A new Europe without duty-free

Inside the World of Travel; From midnight next Wednesday, duty-free sales within the EU will cease. There's confusion about how the new system will work, but here are some educated guesses.
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Indy Lifestyle Online
THAT FAMILIAR trolley will trundle up and down the aircraft aisle a little more quietly from Thursday next week. You and I must learn a new mantra, too. Instead of "A litre of gin and 200 Bensons", try "The Beach and Rainbow Six, please".

Forget candidates for air rage swigging illicitly from the gin bottle; Britannia Airways' Boeings will have all the serenity of a Notting Hill bookshop - which, in a sense, is what they will become. After the last duty-free trolleys are off-loaded on Wednesday evening, the mobile bookshelves will roll on board. The books will be tax-free, too - just as they are in Britain's bookshops.

After warning of the end of the travel world as we know it from 1 July, the airlines and ferry operators are making the best of a botched bureaucratic job to keep us spending in the stratosphere and shopping at sea.

Airports and airlines, ferry and tunnel operators will be seeking to offer the best deals that can be salvaged from the wreckage of the good ship Duty-Free. The final rules are still being hammered out with Customs and Excise, but this is how the world could look:

Will all duty-free privileges for travellers end?

No - only sales on planes and ferries within the European Union, and sales to travellers at air and sea ports whose journeys are within the EU. But you'll still be able to drink at duty-free prices while aboard.

What will happen to on-board duty-free shops on Channel ferries after 1 July?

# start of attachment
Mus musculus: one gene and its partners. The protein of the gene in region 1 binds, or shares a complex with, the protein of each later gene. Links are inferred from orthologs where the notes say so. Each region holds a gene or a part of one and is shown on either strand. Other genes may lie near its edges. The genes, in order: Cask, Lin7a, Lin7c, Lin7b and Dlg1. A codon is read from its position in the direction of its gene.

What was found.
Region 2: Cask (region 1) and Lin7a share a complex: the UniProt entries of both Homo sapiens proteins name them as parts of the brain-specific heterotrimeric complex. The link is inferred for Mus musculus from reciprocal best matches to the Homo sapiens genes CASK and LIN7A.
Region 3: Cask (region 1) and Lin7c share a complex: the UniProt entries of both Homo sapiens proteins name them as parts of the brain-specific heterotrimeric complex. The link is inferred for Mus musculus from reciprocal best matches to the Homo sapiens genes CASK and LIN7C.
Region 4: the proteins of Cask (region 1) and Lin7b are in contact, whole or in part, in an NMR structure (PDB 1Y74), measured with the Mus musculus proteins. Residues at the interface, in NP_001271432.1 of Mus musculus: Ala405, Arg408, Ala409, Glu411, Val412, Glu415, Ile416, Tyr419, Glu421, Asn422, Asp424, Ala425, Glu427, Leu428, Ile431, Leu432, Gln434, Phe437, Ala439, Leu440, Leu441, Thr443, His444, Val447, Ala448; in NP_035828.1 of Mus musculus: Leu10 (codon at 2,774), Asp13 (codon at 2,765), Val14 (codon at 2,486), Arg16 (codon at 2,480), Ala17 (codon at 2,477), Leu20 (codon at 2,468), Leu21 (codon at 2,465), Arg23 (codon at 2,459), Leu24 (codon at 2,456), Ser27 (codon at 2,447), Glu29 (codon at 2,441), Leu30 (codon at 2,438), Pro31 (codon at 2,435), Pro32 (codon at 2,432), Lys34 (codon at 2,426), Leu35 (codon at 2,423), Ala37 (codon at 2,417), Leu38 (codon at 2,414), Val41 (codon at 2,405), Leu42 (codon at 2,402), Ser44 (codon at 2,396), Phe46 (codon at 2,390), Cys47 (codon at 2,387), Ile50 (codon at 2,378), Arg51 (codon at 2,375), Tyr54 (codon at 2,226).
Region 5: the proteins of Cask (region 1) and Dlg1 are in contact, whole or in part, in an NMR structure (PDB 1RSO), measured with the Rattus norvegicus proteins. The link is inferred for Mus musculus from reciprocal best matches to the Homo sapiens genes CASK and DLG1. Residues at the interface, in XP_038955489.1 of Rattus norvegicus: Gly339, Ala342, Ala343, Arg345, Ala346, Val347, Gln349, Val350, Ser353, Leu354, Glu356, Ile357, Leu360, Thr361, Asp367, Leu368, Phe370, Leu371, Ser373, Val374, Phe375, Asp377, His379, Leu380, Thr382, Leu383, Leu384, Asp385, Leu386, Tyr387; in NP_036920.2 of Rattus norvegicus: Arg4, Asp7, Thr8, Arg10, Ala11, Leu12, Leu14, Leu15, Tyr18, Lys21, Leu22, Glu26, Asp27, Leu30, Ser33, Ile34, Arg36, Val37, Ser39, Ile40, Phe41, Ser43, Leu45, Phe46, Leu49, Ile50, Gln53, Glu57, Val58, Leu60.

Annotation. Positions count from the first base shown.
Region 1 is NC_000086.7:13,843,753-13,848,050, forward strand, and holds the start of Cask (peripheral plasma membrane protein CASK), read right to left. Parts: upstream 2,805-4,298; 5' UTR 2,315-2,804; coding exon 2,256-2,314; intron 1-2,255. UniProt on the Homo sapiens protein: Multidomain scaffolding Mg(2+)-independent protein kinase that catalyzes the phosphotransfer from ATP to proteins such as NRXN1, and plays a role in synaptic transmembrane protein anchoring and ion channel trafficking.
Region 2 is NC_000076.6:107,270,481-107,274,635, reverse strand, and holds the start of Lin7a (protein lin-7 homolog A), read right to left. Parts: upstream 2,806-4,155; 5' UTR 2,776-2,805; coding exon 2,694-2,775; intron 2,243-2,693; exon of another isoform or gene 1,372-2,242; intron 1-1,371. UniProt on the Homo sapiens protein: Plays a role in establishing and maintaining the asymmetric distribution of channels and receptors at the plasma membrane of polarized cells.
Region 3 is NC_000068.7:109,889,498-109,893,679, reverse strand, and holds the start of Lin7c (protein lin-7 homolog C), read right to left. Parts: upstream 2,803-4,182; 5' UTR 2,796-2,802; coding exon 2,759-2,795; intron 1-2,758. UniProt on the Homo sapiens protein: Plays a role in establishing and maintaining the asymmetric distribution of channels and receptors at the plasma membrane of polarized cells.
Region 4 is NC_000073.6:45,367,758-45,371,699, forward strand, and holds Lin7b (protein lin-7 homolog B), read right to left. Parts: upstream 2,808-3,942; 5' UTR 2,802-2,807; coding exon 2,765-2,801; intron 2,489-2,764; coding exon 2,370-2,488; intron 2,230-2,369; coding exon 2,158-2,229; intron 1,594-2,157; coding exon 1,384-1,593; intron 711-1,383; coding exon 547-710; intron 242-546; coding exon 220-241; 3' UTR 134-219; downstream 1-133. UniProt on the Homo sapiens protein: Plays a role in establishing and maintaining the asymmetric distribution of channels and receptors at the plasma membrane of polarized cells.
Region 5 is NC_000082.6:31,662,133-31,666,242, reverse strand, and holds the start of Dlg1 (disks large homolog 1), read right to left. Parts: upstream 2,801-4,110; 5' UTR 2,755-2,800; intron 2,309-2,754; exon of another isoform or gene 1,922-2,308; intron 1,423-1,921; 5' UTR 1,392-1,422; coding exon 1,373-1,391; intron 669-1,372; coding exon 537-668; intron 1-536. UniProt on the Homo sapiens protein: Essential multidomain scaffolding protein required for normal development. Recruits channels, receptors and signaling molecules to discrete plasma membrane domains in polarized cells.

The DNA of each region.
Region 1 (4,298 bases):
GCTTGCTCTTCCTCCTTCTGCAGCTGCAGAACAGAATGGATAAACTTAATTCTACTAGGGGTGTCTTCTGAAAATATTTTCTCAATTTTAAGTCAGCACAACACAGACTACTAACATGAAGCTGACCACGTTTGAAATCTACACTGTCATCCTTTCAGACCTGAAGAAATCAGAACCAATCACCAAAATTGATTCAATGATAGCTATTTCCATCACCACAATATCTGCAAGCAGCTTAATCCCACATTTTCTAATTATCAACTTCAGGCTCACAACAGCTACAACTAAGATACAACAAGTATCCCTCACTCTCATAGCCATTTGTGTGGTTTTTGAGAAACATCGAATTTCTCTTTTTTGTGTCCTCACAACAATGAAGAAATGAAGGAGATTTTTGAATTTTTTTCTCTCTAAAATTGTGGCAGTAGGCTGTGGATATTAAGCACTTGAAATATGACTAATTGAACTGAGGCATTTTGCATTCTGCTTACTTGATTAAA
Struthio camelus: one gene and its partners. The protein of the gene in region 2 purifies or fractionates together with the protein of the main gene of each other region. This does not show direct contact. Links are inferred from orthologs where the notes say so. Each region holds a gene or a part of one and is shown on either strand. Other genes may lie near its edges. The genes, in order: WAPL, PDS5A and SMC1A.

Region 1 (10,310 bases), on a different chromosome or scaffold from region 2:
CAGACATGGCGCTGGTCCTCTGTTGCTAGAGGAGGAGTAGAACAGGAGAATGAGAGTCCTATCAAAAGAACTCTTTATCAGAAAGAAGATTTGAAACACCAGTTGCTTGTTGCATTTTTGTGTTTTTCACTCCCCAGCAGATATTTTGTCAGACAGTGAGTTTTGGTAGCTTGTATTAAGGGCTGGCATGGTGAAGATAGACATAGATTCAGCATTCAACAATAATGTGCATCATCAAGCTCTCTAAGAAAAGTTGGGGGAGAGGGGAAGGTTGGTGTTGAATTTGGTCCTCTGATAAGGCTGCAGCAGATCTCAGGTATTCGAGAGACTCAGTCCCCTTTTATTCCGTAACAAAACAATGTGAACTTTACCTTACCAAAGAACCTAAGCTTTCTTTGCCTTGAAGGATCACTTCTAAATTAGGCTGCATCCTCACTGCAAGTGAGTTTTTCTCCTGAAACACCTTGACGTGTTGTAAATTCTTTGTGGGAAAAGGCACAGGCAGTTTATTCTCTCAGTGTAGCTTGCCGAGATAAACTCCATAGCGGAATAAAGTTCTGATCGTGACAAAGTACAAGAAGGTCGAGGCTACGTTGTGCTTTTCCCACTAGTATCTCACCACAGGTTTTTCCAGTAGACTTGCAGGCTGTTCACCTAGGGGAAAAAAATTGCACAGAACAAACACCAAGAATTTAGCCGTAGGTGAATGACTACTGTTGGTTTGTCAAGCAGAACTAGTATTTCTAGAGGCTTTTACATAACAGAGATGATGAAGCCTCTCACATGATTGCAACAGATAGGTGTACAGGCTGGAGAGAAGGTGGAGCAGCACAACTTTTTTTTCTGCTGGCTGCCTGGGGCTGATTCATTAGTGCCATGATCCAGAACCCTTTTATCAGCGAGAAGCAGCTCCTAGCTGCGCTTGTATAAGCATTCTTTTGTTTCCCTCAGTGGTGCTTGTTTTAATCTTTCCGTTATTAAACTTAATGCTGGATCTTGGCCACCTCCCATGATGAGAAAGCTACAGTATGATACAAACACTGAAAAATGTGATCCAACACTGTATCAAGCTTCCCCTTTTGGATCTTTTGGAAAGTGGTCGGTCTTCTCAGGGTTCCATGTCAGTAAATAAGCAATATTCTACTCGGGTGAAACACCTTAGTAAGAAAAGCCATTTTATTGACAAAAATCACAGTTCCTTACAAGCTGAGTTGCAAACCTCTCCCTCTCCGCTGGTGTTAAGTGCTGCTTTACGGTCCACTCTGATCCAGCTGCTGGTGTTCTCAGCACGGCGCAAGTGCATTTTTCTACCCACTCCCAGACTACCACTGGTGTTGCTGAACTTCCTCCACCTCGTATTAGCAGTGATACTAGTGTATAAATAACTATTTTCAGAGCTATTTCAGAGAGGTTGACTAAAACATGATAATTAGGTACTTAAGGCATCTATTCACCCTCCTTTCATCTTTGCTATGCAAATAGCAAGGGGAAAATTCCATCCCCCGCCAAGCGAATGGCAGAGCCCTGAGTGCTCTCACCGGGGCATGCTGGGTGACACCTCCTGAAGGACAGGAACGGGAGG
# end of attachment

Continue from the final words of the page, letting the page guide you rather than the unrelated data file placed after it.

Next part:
That depends who you talk to. "It'll be fairly chaotic in July and August," says Bill Gibbons of the Passenger Shipping Association. "We don't know when we can open our shops, when we can close them, or what the accounting regime will be." But Customs & Excise say that life will be simpler for the public. With duty-paid goods, you can bring back as much as you like.

So what are the ferry companies unhappy about?

The problem is that the tax regime will change halfway across the Channel. The ferry companies will sell duty-paid goods at the tax rates prevailing in France or Belgium, because those are lower than in Britain - in the case of beer, 4p a pint in France compared with 30p in the UK.

If the tax rates change halfway across, does that mean the prices will, too?

Customs and Excise think they won't, because it would be chaotic, but instead it expects the ferry operators will come up with systems that will allow us to buy at the most advantageous tax rates. The key is the point at which the sale is "clinched". Out from Dover, you can select the goods but only pay for them beyond the halfway mark; coming back, so long as you've paid during the first half of the voyage, you can pick up the goods at your leisure.

Really as much as I like?

Customs says that if you buy 10 litres of spirits and 800 cigarettes on board the ferry, you'd better have a good story.

Given that airport duty-free shops will continue to sell to people who are flying outside the EU, how are they going to sort out who's entitled to cheap drink and tobacco?

About seven million of us will be taking holiday charter flights within the EU this summer, and Customs says it'll be down to the airport duty- free operators to make sure the rules are enforced. They'll do this by checking your boarding pass. The fun will start at places such as Luton, where with a ticketless airline like easyJet, you don't get a proper boarding card. So it could be tricky for the duty-free shop to know if you're going to catch the flight to Geneva, which is outside the EU and for which your old duty-free limit still applies, or the plane alongside which is going to Athens, in which case you're not eligible.